Why Are Huge Participation Levels in Grassroots Soccer Not Being Reflected in America’s Professional Game?

Driving around the streets of a typical urban area in the United States is a sobering experience for an English football fan. This is because it’s not baseball and American football pitches that litter the landscape – but soccer pitches. So why is a country that is so in love with sport not producing world class footballers who are capable of excelling on the world stage? Look beyond the anecdotal evidence, and the problems facing the game in the States are unique to this huge nation.

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Cultural Differences

Soccer is still very much a child’s game in the states. Although the MLS has made great strides in recent years, it is still dwarfed by the holy trinity of American sports: Baseball, American Football and Basketball. So once puberty hits, the allure of untold wealth and fame often pulls young players away from soccer. And in the case of both American football and baseball, development can start at a far older age than for a professional soccer player.

Incredibly, there are 650,000 players registered with the American Youth Soccer Organization (AYSO), and United States Youth Soccer has more than three million. Yet it seems that a combination of peer pressure, pushy parents, soccer’s image as a kids’ game and the incredible amount of TV coverage America’s mainstream sports get means that all but a handful of these 3.65 million youngsters choose not to play the game beyond the age of 14.

A Disjointed Season

Soccer in the U.S. is very much the domain of the summer. With basketball, hockey, baseball and American football to contend with, youth soccer leagues have been forced to split their season into two halves. The first part of the season is played between mid April and the end of June, and the second half takes place over September and October. This shortened, disjointed season makes it easy for kids to drop out of local teams – particularly when the distractions of adolescence arrive.

A Lack of Coaching Talent

Despite the huge number of kids playing soccer in America, too many coaches are disinterested, unqualified parents who are taking on the role for social reasons. And parents who do show a genuine interest fall into the norms of American sports too readily. Coaches calling time-outs to discuss ‘plays’ and specific ‘strategies’ is a common sight on American soccer pitches, and it detracts from the soul and essence of what is supposed to be a free-flowing game.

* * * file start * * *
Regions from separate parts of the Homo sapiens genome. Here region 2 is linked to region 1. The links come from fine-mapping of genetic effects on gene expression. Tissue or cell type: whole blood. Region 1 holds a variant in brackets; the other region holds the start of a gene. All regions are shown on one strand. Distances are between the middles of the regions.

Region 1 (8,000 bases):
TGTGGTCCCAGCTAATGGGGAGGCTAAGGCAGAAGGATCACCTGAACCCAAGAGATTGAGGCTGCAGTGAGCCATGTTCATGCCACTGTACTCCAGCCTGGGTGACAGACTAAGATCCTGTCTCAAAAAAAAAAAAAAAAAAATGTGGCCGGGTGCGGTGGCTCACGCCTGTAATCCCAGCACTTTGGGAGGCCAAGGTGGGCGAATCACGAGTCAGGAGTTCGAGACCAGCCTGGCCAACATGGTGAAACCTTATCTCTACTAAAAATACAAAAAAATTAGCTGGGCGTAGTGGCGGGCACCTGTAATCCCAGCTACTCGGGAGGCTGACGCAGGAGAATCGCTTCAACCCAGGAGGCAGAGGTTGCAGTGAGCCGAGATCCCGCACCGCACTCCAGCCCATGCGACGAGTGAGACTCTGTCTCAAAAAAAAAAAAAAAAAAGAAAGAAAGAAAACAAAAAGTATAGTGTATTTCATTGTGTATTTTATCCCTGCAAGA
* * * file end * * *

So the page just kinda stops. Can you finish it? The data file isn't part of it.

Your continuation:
The United States Soccer Federation has developed a sophisticated scouting system that encompasses all 50 states, but it seems that a lack of coaching know-how is to blame for a dearth of talent. A defensive American footballer or a big-hitting baseball player will often secure a professional contract after only two or three years of playing. So until ordinary Americans realise that aspiring professionals need to take up soccer at the ages of six and seven, it is unlikely that things will change.

A Disjointed Youth Coaching System

Despite the setting up of 20 MLS academies, many Americans believe the pathway to a career in professional soccer involves a college scholarship – in much the same way as baseball, basketball and football stars go about achieving their dreams. Another perceived route is the ubiquitous ‘soccer camp’, which professes to teach kids all they need to know about the game in four to six weeks. And very few schools include soccer in curricular sports programmes for kids over the age of 11. Until there is a clearly defined pathway into the professional game, it seems that the USA will continue to punch well below its weight on the international stage.

Hope for the Future?

While the USA still struggles to produce its fair share of quality footballers, capable of playing in Europe’s top leagues, there are signs that the winds of change may be blowing through the corridors of power. NBC recently signed up to a three-year deal to show English Premier League matches live, and there are rumours that four new teams are poised to enter the MLS, including David Beckham’s controversial Miami franchise. It should also not be forgotten that the USA is now a regular participant in World Cup Finals tournaments.

Americans approach their sport differently to the rest of the world. A trip to see the New York Yankees or the Dallas Cowboys is not just about the sporting competition; it is about socialising and family days out. Go to a Major League Baseball game, and you’ll find very little evidence of people getting involved in the action – unless someone reaches a base or scores a home run. In fact, the fans are often doing everything other than actually watching the game.

Americans like their action in five-second bursts. Achieving a first down, scoring a touchdown or hitting a home run is very exciting, but these events are usually sandwiched between long periods of inaction – time used for socialising, ordering food and generally having a great day out. And herein lies the problem: Soccer will always struggle to compete for the affections of ordinary Americans at the elite level. Until the status quo changes, the world’s richest country will continue to languish amongst the also-rans of the game.